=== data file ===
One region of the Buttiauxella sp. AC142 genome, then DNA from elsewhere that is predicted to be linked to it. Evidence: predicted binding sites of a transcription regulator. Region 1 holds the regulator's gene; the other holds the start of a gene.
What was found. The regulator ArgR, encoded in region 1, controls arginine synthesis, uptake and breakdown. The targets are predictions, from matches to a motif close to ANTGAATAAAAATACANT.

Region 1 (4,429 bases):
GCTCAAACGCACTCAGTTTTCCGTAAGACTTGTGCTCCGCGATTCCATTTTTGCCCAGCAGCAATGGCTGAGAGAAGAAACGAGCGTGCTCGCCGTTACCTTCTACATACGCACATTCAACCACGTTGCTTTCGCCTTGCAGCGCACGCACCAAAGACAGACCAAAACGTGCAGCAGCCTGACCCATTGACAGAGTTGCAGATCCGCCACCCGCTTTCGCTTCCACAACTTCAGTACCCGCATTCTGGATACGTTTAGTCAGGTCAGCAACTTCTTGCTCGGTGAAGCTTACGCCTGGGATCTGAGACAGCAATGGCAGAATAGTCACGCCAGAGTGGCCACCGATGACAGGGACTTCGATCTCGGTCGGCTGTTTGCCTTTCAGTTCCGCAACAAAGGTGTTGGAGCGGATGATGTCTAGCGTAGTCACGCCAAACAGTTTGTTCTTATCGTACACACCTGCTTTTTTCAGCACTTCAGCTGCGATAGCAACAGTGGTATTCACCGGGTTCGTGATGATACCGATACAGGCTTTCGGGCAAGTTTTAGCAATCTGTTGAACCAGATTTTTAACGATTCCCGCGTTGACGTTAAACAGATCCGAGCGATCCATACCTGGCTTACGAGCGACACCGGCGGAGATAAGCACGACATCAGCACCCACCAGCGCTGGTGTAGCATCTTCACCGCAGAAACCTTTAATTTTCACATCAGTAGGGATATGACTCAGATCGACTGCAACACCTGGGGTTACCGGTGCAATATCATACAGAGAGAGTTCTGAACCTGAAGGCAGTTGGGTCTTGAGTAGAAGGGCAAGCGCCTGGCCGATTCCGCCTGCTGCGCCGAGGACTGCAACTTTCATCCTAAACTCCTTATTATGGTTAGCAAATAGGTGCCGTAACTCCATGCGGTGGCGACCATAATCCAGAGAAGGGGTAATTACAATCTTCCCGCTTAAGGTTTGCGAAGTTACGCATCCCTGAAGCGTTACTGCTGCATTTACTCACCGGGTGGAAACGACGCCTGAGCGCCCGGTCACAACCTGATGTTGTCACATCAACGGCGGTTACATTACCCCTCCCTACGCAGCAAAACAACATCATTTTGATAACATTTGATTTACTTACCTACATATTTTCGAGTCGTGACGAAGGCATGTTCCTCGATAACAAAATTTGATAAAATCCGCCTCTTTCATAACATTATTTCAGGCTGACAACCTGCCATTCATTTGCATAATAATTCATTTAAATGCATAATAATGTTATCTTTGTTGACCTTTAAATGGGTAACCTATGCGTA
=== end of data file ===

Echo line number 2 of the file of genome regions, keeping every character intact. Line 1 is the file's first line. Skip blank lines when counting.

What was found. The regulator ArgR, encoded in region 1, controls arginine synthesis, uptake and breakdown. The targets are predictions, from matches to a motif close to ANTGAATAAAAATACANT.